The Sojourners

The Sojourners

Jim Byrnes, a U. S.-born, Canadian music legend whose roots blues recordings have earned him several Junos (the equivalent of a Grammy Award) knows pure talent when he hears it. During his career, the singer/songwriter has always incorporated gospel vocalists with his unique blues trademark. For his 2006 project, House of Refuge on the Canadian-based roots label Black Hen Records, Byrnes' asked long-time friend Marcus Mosely to recruit some friends: Will Sanders and Ron Small. Little did Byrnes realize this specially formed trio from Vancouver, Canada who sang backup on House of Refuge and his 2009 release My Walking Stick would soon breakout towards their own platform. Byrnes was so impressed with the camaraderie and harmonies of Mosely, Sanders and Small, he soon dubbed this trio The Sojourners.

The Sojourners' brand of roots gospel has attracted a small yet loyal following who truly appreciate genuine music making regardless of faith and genre. Mosely, Sanders and Small have also built strong reputations as veteran members of the Good Noise Vancouver Gospel Choir. They regularly tour with Byrnes and have shared the stage with other prolific musicians such as Dr. John, The Blind Boys of Alabama and The Campbell Brothers. Individually, these gentlemen are highly seasoned talents who have graced music and theater stages for over fifty years.

Like Byrnes, Mosely, Sanders and Small were all U.S. citizens who established residency and successful careers in Vancouver. The catalyst of The Sojourners - Texas native Mosely - is an accomplished gospel, folk and jazz vocalist who has traveled to Europe, Asia and Africa. But his real passion is to educate the public on gospel music's strong legacy. Besides founding the Good Noise Vancouver Gospel Choir, Mosely and his wife Gail Suderman started Gospel Music Productions. Their workshops for GMP incorporate music with the history of slavery and the civil rights movement in North America. Mosely also created a theatrical production entitled It's Time to Sing, which chronicles gospel music past and present. It's Time to Sing earned two Jessie (the Jessie Richardson awards for achievements in the Vancouver theater community) nominations.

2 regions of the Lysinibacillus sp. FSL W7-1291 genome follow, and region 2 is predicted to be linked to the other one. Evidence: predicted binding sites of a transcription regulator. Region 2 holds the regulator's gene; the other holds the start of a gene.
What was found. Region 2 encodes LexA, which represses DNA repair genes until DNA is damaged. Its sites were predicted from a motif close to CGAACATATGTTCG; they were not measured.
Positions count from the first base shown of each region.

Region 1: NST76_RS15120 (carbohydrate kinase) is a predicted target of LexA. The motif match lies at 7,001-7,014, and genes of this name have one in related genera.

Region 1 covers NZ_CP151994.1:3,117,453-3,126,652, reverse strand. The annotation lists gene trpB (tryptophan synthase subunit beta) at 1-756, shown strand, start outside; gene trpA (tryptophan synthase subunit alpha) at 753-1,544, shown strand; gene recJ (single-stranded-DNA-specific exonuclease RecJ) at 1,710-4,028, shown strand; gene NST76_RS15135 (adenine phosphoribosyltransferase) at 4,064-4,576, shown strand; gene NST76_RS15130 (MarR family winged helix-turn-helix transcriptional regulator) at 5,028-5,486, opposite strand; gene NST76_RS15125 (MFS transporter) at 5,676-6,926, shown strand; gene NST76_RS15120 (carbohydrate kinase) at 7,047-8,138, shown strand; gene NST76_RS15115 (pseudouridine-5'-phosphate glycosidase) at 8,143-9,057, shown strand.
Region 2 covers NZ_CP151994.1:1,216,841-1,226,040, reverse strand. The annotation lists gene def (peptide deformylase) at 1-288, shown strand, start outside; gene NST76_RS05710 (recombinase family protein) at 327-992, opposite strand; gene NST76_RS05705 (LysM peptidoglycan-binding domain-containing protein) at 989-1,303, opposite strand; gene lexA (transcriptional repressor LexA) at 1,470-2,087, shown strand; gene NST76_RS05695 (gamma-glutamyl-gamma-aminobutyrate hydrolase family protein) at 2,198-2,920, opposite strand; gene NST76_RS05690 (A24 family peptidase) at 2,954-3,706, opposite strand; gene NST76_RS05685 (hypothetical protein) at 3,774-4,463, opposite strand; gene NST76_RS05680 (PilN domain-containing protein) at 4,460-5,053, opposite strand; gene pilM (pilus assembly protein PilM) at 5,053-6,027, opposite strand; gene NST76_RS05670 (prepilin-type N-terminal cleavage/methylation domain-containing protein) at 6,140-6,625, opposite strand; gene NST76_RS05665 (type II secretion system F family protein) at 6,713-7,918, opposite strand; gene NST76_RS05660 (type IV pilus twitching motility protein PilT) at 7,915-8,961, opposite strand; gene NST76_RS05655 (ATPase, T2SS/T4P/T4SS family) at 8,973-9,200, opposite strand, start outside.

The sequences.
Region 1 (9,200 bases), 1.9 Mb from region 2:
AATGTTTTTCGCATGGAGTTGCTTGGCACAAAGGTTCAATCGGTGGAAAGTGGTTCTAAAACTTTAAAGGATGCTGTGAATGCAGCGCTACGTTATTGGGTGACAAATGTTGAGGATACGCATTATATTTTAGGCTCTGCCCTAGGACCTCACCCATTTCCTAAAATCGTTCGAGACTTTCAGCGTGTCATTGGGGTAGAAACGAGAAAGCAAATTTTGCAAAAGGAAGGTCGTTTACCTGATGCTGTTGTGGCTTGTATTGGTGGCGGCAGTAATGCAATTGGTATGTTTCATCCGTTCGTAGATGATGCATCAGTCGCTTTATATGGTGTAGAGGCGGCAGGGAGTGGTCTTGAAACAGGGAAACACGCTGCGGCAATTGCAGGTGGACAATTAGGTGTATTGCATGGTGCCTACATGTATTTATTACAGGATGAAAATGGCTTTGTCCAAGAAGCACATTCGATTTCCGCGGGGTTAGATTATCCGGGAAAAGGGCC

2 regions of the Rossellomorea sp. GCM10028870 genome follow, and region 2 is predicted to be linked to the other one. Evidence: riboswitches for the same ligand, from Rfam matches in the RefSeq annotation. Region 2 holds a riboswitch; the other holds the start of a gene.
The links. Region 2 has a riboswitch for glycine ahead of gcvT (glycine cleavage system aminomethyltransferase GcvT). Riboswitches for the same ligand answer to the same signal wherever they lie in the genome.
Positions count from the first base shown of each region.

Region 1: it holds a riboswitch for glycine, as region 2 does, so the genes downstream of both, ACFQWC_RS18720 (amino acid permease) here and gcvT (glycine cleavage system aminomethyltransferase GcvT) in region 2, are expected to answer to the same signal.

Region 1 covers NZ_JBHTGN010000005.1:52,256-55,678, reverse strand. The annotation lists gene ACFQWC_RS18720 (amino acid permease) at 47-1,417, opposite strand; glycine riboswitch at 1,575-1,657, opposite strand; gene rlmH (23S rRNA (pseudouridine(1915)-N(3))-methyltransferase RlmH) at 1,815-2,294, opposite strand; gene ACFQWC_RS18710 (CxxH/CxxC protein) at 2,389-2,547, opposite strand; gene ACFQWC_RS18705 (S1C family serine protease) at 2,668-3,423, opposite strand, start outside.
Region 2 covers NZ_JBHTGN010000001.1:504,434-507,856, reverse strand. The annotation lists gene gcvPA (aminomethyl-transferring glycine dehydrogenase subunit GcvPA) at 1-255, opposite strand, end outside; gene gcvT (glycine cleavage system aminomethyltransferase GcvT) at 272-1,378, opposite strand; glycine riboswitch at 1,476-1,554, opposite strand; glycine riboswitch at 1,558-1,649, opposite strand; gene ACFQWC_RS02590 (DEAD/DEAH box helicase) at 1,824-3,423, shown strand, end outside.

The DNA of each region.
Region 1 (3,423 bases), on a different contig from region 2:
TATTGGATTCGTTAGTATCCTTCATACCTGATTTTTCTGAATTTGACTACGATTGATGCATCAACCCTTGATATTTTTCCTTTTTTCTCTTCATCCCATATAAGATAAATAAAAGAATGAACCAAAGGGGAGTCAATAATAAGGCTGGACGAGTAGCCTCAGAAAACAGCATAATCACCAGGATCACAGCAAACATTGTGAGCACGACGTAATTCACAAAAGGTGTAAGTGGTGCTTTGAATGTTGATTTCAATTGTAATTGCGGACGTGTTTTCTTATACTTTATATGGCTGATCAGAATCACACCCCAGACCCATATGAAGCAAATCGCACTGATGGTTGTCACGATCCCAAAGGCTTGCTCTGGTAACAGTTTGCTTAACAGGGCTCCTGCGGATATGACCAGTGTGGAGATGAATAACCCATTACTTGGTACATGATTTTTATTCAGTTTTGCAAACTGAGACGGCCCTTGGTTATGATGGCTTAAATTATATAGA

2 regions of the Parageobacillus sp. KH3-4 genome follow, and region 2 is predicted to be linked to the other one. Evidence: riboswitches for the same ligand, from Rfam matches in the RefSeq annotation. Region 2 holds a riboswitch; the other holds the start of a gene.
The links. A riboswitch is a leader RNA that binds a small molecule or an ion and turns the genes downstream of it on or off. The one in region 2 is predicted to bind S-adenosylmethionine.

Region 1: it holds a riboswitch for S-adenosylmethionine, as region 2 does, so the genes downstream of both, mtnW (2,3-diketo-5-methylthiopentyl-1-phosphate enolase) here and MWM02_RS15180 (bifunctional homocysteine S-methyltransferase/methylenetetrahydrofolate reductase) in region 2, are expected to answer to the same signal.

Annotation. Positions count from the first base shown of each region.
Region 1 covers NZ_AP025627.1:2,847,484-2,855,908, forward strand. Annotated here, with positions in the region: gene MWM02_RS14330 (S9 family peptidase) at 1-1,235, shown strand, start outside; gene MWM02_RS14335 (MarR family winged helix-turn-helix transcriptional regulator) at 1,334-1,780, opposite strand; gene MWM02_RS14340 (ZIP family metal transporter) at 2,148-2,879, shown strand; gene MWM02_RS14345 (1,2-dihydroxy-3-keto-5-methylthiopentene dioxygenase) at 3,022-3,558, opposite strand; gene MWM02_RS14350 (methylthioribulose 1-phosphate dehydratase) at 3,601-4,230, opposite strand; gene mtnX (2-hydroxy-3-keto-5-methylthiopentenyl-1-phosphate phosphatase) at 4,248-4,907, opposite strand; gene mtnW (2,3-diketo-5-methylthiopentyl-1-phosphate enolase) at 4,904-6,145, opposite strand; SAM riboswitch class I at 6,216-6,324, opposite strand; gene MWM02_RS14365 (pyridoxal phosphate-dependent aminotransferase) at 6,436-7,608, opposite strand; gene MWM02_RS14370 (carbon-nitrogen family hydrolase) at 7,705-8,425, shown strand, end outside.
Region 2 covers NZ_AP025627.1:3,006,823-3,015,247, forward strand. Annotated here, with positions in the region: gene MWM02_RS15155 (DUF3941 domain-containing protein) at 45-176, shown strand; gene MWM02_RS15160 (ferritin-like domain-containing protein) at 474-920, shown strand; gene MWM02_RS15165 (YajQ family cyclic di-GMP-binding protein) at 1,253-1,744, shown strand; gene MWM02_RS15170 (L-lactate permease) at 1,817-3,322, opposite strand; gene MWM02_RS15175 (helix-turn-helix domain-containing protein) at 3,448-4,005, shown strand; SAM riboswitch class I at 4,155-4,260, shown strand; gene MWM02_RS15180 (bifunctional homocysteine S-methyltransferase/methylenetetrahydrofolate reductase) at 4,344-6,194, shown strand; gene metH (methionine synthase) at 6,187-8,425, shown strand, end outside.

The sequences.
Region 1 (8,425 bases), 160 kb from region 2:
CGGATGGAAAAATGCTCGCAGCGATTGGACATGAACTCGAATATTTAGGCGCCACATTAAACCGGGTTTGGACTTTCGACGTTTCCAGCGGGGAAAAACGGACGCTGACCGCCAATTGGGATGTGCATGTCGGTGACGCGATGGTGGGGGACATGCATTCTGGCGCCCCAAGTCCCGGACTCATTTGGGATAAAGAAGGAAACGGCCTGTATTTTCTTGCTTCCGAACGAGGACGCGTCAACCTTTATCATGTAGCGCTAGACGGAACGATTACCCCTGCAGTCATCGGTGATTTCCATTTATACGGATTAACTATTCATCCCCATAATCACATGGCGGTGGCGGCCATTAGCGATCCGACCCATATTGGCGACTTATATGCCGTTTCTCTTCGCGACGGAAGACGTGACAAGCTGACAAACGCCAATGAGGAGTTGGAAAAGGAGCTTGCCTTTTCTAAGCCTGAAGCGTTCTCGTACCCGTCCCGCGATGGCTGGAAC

Growing up in Louisiana, Will Sanders' primary passion is singing gospel music. Since he moved to Canada, he has performed with numerous Vancouver-based ensembles including Circle of Voices and Cloud Nine. He also shares the honor with Mosely as a Jessie nominee. Sanders was tapped for a Best Performance nomination for the musical When the Rains Came in 1994.

Ron Small first moved Vancouver in 1960 but has also lived in Toronto, Ontario. The Chicago-born jack of all trades started with The Fabulous Pearls while serving in the military. By winning a talent contest, the vocal group had the honor of performing on The Ed Sullivan Show in 1958. With a career spanning performing in jazz clubs, television, musical theater and as a vocal coach, Small continues to play a vital part in Vancouver's black history.

Utilizing Steve Dawson, Byrnes' producer from House of Refuge, The Sojourners released their debut, Hold On, a back-to-basics recording without the studio thrills. The 1997 disc that captured the spirit of old-school gospel was nominated for several regional Canadian awards. From the soulful signature hit by The Impressions, "People Get Ready," to the jazz swing of "Jesus Hits Like an Atom Bomb," The Sojourners struck an immediate chord within underground gospel circles in the U.S. and Canada.

Dawson returns to the producer chair for The Sojourners' self-titled sophomore disc. While Hold On concentrated on a warmer, intimate acoustic tone, The Sojourners features a greater musical spectrum. The lead cut, "Nobody Can Turn Me Around," recalls the elegant gospel soul of The Soul Stirrers. "Brother Moses Smote the Water drops a southern gospel quartet workout. The traditional tune "Great Day" and "Death Don't Have No Mercy" composed by gospel blues great Rev. Gary Davis (the latter was also performed by The Grateful Dead) could definitely pass as a Campbell Brothers jam session, thanks to exhilarating steel guitar from Dawson. The trio provides a faithful rendition of "The Neighborhood" out of the Los Lobos songbook. Finally, the country flavored "Strange Man" further displays The Sojourners' extraordinary musicality.

While The Sojourners occasionally hold back on their vocals a bit too much on their new disc, this is a minor criticism of an otherwise enjoyable piece of roots gospel. The Sojourners are indeed a refreshing alternative to the mainstream gospel market. Though they've had notable solo careers, the members of The Sojourners together make the music taste even sweeter. Recommended.

By Peggy Oliver

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